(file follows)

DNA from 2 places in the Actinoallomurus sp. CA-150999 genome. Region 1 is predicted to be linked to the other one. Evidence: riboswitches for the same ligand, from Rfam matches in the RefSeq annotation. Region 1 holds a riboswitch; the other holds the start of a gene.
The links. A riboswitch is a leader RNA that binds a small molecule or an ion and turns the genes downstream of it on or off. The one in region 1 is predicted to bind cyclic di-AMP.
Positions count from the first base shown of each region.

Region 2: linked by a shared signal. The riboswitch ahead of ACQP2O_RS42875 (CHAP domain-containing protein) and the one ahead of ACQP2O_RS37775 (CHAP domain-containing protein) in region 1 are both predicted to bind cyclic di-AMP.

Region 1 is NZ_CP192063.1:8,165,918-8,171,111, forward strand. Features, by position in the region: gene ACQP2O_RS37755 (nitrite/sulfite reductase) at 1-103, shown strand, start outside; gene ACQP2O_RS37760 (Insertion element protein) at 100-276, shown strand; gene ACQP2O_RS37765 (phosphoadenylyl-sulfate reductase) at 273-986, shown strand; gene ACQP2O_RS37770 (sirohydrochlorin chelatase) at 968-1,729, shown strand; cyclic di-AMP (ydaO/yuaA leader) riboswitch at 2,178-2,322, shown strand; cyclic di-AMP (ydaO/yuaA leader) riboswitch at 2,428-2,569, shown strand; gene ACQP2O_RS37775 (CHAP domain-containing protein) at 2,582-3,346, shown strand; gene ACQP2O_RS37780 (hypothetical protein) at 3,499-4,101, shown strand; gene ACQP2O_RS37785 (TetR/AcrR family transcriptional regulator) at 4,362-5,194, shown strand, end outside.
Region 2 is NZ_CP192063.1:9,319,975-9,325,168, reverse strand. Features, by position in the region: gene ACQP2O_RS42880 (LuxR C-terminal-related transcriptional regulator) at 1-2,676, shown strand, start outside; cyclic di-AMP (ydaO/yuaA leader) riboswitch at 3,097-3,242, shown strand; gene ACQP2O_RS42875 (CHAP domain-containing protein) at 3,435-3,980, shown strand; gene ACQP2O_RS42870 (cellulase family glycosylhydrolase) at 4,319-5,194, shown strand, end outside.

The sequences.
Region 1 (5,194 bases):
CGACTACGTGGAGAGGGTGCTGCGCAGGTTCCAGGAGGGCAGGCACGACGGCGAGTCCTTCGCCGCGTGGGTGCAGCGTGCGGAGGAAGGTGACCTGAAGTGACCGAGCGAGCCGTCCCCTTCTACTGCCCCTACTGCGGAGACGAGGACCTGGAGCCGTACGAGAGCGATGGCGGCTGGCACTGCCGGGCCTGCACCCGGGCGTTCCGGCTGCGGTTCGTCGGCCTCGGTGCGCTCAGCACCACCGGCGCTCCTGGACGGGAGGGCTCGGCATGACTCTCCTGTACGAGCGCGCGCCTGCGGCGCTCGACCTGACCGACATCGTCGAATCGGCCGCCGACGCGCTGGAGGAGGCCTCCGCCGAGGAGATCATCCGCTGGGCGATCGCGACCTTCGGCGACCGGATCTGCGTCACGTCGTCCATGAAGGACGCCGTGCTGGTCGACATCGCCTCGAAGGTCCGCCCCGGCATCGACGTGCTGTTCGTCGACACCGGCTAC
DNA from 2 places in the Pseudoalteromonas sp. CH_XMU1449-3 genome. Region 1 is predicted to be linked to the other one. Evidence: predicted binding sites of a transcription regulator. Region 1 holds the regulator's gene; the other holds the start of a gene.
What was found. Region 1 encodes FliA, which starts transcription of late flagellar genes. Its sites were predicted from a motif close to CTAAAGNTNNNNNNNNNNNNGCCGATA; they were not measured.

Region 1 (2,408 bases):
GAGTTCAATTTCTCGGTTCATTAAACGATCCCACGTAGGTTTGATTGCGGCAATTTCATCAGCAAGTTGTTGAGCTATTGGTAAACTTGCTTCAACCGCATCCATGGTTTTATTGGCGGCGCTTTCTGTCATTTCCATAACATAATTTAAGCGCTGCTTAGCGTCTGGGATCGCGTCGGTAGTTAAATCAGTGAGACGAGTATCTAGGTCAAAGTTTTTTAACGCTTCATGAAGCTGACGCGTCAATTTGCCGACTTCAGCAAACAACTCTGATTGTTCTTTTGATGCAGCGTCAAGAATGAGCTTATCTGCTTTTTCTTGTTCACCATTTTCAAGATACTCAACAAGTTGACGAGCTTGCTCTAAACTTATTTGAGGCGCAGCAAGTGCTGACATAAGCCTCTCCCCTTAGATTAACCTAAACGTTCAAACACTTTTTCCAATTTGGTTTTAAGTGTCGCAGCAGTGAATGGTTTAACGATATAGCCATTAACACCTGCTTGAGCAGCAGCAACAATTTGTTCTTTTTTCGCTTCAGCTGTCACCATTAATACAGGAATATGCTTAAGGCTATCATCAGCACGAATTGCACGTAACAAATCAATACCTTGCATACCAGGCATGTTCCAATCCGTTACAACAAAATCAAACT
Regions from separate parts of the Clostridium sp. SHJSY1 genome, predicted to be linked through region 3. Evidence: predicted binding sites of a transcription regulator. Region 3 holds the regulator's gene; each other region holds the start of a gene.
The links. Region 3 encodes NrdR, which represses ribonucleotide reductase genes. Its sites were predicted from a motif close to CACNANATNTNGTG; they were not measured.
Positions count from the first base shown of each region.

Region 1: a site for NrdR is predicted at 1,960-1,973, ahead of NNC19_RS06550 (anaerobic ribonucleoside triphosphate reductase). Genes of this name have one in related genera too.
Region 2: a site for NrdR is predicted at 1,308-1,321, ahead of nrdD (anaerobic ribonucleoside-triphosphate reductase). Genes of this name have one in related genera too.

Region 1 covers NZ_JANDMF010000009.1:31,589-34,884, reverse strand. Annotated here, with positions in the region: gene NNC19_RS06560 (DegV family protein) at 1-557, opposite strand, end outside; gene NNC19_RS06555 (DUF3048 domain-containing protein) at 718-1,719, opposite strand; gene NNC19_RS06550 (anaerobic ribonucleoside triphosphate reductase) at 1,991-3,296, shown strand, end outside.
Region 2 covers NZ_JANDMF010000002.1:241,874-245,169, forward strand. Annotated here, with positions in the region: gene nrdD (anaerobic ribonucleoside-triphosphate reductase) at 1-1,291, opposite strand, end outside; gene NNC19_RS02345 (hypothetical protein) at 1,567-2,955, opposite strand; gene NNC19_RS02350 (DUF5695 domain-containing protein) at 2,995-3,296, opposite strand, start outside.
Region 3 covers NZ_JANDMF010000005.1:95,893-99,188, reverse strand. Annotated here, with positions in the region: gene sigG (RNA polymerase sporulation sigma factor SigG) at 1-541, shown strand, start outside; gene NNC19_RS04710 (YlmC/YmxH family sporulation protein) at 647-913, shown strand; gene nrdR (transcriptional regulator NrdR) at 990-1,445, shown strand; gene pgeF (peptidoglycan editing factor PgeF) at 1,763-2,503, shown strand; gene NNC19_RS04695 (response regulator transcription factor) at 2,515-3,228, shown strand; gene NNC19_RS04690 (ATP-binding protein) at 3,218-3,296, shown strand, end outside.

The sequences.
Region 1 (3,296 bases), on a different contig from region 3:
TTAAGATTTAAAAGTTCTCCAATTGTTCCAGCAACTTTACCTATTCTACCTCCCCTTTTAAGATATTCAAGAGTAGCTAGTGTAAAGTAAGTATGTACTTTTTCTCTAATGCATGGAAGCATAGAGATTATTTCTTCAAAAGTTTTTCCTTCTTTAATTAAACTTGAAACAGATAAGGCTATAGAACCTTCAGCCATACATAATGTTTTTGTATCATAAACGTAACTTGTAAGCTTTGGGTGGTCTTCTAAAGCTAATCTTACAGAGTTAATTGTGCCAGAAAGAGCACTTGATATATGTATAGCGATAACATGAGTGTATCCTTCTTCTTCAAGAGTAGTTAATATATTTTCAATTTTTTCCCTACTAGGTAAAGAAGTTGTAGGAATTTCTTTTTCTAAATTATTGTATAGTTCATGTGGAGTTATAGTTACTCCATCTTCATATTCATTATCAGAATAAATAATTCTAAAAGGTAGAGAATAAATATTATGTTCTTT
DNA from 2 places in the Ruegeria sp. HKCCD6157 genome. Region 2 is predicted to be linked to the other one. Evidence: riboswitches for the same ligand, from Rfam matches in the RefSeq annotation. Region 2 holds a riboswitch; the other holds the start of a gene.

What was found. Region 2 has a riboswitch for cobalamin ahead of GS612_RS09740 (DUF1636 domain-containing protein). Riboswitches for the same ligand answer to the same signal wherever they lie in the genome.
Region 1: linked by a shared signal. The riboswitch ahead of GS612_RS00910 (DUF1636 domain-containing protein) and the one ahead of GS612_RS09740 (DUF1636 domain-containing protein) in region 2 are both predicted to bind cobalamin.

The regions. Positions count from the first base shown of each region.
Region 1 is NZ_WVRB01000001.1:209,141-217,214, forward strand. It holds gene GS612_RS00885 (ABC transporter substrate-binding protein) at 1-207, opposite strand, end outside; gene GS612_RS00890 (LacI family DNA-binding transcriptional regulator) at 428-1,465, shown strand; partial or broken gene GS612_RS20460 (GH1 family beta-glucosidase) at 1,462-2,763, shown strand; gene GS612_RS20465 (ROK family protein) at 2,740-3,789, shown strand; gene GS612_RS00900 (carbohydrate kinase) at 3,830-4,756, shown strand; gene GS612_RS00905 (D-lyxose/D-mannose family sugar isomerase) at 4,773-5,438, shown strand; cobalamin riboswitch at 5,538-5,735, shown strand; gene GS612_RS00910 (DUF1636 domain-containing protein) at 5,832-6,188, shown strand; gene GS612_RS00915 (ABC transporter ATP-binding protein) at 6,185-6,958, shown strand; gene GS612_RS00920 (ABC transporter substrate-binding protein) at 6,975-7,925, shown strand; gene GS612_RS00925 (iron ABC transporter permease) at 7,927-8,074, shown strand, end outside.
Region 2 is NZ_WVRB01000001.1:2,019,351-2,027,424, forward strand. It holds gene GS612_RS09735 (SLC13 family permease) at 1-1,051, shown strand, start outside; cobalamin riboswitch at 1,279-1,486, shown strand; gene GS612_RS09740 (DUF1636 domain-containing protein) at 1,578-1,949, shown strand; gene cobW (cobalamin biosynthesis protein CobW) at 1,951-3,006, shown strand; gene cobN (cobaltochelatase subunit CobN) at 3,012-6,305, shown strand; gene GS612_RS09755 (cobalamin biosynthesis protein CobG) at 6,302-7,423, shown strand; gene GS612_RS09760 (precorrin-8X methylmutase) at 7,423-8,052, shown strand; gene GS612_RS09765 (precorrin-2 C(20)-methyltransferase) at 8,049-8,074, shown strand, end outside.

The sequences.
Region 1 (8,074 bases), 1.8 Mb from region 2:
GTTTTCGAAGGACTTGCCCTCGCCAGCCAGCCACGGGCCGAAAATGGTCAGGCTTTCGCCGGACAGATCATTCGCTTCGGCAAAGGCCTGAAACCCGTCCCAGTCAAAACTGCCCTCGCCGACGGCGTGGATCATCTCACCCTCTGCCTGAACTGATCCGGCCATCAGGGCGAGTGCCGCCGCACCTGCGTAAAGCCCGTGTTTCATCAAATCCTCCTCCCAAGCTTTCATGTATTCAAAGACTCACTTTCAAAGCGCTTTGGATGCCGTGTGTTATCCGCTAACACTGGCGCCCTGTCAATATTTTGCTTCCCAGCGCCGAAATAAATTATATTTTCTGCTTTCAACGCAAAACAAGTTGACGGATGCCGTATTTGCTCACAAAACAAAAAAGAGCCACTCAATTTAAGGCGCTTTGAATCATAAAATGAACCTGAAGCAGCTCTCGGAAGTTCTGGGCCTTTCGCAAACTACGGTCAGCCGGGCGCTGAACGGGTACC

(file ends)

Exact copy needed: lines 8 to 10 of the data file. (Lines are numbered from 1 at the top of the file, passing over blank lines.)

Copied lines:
Region 1 (5,194 bases):
CGACTACGTGGAGAGGGTGCTGCGCAGGTTCCAGGAGGGCAGGCACGACGGCGAGTCCTTCGCCGCGTGGGTGCAGCGTGCGGAGGAAGGTGACCTGAAGTGACCGAGCGAGCCGTCCCCTTCTACTGCCCCTACTGCGGAGACGAGGACCTGGAGCCGTACGAGAGCGATGGCGGCTGGCACTGCCGGGCCTGCACCCGGGCGTTCCGGCTGCGGTTCGTCGGCCTCGGTGCGCTCAGCACCACCGGCGCTCCTGGACGGGAGGGCTCGGCATGACTCTCCTGTACGAGCGCGCGCCTGCGGCGCTCGACCTGACCGACATCGTCGAATCGGCCGCCGACGCGCTGGAGGAGGCCTCCGCCGAGGAGATCATCCGCTGGGCGATCGCGACCTTCGGCGACCGGATCTGCGTCACGTCGTCCATGAAGGACGCCGTGCTGGTCGACATCGCCTCGAAGGTCCGCCCCGGCATCGACGTGCTGTTCGTCGACACCGGCTAC
DNA from 2 places in the Pseudoalteromonas sp. CH_XMU1449-3 genome. Region 1 is predicted to be linked to the other one. Evidence: predicted binding sites of a transcription regulator. Region 1 holds the regulator's gene; the other holds the start of a gene.